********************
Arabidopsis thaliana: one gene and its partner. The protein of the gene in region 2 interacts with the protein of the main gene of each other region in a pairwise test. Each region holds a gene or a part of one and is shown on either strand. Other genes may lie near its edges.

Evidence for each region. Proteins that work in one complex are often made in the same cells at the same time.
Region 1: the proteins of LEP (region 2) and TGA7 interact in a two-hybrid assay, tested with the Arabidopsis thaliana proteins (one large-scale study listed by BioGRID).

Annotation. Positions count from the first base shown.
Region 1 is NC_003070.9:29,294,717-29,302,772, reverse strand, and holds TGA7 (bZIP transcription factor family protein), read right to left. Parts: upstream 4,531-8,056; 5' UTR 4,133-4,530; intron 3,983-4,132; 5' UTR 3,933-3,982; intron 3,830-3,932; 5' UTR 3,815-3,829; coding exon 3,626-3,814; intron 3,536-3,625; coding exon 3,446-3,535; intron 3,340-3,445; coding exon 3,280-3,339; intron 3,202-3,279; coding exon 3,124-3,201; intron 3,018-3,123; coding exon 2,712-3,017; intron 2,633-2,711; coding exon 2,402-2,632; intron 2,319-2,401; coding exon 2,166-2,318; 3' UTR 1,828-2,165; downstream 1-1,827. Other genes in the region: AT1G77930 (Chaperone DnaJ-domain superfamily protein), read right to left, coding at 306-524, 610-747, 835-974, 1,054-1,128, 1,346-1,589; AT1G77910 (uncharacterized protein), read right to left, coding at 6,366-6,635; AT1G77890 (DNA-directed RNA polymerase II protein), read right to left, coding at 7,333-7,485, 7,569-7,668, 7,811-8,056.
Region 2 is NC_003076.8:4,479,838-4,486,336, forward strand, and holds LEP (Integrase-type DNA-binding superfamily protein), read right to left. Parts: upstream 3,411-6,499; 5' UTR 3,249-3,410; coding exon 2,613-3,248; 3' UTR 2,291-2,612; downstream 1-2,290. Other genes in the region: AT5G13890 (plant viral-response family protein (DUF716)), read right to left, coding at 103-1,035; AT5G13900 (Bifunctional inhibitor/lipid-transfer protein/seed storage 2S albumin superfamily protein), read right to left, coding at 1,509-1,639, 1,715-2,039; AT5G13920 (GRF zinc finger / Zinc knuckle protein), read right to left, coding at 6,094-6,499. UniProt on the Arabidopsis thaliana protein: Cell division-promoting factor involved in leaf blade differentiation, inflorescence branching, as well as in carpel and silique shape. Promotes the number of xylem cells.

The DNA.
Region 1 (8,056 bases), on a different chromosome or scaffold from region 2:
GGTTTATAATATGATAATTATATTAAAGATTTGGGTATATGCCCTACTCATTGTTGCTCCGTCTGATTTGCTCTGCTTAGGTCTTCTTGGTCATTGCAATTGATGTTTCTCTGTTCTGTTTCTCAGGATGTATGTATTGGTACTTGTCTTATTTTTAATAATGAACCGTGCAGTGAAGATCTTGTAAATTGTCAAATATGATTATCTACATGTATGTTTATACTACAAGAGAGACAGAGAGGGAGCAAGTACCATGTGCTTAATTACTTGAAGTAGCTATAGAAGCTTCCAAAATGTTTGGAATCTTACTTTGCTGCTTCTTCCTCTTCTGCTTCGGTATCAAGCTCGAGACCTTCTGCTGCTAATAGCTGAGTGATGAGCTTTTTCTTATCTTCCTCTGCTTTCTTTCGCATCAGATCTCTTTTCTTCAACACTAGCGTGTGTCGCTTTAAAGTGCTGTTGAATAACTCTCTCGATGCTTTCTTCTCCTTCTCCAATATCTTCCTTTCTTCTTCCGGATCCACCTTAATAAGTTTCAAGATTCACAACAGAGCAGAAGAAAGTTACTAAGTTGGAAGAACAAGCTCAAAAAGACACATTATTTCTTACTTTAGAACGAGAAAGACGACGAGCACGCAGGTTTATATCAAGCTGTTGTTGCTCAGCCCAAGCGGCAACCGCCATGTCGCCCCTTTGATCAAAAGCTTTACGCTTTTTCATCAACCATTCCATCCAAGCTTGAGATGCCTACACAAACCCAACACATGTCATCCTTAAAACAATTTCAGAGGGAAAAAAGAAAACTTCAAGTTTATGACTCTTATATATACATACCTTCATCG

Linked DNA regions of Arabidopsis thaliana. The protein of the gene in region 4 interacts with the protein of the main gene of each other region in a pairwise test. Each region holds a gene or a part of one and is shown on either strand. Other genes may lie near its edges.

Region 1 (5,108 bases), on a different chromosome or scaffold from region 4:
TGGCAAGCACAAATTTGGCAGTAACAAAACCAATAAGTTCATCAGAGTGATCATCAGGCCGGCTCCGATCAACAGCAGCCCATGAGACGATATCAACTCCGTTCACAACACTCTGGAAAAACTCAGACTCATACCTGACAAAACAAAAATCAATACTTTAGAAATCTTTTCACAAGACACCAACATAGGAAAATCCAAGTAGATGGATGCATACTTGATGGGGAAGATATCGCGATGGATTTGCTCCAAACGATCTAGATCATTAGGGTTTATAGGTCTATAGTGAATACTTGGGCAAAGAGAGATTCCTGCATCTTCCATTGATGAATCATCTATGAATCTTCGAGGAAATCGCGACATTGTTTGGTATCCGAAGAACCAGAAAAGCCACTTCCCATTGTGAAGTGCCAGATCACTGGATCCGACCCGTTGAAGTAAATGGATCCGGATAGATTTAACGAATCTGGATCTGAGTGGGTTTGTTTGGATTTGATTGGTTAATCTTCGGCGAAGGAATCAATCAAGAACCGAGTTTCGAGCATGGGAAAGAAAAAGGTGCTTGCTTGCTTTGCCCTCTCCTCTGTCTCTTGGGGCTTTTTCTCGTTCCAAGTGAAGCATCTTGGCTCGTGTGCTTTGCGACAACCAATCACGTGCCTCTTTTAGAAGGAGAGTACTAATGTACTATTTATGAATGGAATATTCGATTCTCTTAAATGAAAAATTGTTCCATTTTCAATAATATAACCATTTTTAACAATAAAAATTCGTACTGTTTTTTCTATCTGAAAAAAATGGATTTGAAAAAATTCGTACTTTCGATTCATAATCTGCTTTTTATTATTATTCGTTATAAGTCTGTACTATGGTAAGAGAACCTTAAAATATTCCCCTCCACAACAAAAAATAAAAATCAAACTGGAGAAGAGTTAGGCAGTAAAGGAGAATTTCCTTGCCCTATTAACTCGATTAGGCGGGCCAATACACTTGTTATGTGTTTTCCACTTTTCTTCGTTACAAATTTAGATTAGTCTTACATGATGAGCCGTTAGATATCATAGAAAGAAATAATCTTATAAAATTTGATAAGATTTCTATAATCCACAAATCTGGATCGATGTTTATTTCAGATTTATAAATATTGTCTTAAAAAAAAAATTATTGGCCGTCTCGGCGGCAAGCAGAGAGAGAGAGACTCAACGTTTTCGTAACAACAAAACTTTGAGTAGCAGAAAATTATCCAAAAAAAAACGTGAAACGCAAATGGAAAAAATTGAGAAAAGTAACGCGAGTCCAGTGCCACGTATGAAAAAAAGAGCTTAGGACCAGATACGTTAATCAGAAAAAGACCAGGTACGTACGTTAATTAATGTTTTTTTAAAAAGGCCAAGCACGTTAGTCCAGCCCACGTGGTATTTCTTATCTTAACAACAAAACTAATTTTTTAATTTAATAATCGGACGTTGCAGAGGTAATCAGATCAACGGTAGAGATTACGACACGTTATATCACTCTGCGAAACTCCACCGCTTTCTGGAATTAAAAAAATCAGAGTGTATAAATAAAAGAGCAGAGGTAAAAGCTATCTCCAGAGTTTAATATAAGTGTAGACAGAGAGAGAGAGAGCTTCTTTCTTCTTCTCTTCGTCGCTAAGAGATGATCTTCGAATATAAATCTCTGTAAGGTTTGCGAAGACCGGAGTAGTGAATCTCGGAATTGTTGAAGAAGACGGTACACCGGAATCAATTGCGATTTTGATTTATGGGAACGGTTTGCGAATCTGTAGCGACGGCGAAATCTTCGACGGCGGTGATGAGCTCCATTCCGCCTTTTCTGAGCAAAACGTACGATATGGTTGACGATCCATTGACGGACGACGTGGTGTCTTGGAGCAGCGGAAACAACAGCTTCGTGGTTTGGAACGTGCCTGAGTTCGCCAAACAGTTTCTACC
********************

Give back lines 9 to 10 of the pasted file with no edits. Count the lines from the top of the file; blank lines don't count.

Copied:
GGTTTATAATATGATAATTATATTAAAGATTTGGGTATATGCCCTACTCATTGTTGCTCCGTCTGATTTGCTCTGCTTAGGTCTTCTTGGTCATTGCAATTGATGTTTCTCTGTTCTGTTTCTCAGGATGTATGTATTGGTACTTGTCTTATTTTTAATAATGAACCGTGCAGTGAAGATCTTGTAAATTGTCAAATATGATTATCTACATGTATGTTTATACTACAAGAGAGACAGAGAGGGAGCAAGTACCATGTGCTTAATTACTTGAAGTAGCTATAGAAGCTTCCAAAATGTTTGGAATCTTACTTTGCTGCTTCTTCCTCTTCTGCTTCGGTATCAAGCTCGAGACCTTCTGCTGCTAATAGCTGAGTGATGAGCTTTTTCTTATCTTCCTCTGCTTTCTTTCGCATCAGATCTCTTTTCTTCAACACTAGCGTGTGTCGCTTTAAAGTGCTGTTGAATAACTCTCTCGATGCTTTCTTCTCCTTCTCCAATATCTTCCTTTCTTCTTCCGGATCCACCTTAATAAGTTTCAAGATTCACAACAGAGCAGAAGAAAGTTACTAAGTTGGAAGAACAAGCTCAAAAAGACACATTATTTCTTACTTTAGAACGAGAAAGACGACGAGCACGCAGGTTTATATCAAGCTGTTGTTGCTCAGCCCAAGCGGCAACCGCCATGTCGCCCCTTTGATCAAAAGCTTTACGCTTTTTCATCAACCATTCCATCCAAGCTTGAGATGCCTACACAAACCCAACACATGTCATCCTTAAAACAATTTCAGAGGGAAAAAAGAAAACTTCAAGTTTATGACTCTTATATATACATACCTTCATCG

Linked DNA regions of Arabidopsis thaliana. The protein of the gene in region 4 interacts with the protein of the main gene of each other region in a pairwise test. Each region holds a gene or a part of one and is shown on either strand. Other genes may lie near its edges.